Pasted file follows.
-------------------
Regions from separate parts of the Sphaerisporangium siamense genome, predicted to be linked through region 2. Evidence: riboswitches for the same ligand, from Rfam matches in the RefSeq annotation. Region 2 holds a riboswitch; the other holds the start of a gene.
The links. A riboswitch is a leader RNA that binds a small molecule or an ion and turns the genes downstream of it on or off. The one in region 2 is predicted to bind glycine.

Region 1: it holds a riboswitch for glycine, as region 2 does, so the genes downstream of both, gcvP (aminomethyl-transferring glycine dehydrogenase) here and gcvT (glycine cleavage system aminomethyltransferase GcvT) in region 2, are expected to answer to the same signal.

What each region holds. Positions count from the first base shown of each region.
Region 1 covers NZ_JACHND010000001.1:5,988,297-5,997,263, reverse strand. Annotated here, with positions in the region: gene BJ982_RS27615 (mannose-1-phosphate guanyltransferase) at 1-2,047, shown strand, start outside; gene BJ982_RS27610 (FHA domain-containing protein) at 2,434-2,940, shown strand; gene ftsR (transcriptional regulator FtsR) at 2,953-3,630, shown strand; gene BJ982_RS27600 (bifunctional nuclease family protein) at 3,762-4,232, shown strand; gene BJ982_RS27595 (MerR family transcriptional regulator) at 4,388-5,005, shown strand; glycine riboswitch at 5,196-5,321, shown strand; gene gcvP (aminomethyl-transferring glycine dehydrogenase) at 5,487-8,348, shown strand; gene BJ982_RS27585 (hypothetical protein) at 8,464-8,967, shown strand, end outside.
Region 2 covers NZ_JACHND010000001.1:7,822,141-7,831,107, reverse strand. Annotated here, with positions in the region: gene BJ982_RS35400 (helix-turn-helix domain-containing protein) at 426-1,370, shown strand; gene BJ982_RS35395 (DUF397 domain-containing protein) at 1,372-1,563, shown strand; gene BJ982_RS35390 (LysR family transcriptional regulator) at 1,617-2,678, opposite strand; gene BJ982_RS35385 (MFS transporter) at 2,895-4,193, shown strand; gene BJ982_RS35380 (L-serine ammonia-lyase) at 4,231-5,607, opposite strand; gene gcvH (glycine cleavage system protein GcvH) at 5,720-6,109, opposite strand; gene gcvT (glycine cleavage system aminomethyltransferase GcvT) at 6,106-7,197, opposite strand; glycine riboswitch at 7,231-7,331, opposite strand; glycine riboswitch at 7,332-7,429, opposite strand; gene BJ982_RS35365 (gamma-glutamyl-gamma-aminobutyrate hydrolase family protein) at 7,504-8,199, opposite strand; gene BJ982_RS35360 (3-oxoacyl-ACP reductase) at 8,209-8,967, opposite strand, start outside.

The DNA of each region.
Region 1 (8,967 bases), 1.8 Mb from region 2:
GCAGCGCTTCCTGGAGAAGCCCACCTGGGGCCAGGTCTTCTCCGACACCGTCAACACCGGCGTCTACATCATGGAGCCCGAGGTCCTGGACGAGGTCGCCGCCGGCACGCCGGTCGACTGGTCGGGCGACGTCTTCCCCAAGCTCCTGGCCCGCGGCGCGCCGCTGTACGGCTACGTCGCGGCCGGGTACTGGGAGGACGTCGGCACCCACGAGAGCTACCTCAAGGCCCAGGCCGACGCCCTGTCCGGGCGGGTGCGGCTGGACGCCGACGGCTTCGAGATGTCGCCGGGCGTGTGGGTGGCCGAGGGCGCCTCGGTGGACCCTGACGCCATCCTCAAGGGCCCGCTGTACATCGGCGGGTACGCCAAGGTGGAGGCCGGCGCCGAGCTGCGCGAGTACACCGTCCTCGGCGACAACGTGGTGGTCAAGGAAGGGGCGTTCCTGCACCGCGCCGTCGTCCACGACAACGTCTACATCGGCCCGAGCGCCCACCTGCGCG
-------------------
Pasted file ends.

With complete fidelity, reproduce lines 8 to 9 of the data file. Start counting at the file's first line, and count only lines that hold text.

Region 1 (8,967 bases), 1.8 Mb from region 2:
GCAGCGCTTCCTGGAGAAGCCCACCTGGGGCCAGGTCTTCTCCGACACCGTCAACACCGGCGTCTACATCATGGAGCCCGAGGTCCTGGACGAGGTCGCCGCCGGCACGCCGGTCGACTGGTCGGGCGACGTCTTCCCCAAGCTCCTGGCCCGCGGCGCGCCGCTGTACGGCTACGTCGCGGCCGGGTACTGGGAGGACGTCGGCACCCACGAGAGCTACCTCAAGGCCCAGGCCGACGCCCTGTCCGGGCGGGTGCGGCTGGACGCCGACGGCTTCGAGATGTCGCCGGGCGTGTGGGTGGCCGAGGGCGCCTCGGTGGACCCTGACGCCATCCTCAAGGGCCCGCTGTACATCGGCGGGTACGCCAAGGTGGAGGCCGGCGCCGAGCTGCGCGAGTACACCGTCCTCGGCGACAACGTGGTGGTCAAGGAAGGGGCGTTCCTGCACCGCGCCGTCGTCCACGACAACGTCTACATCGGCCCGAGCGCCCACCTGCGCG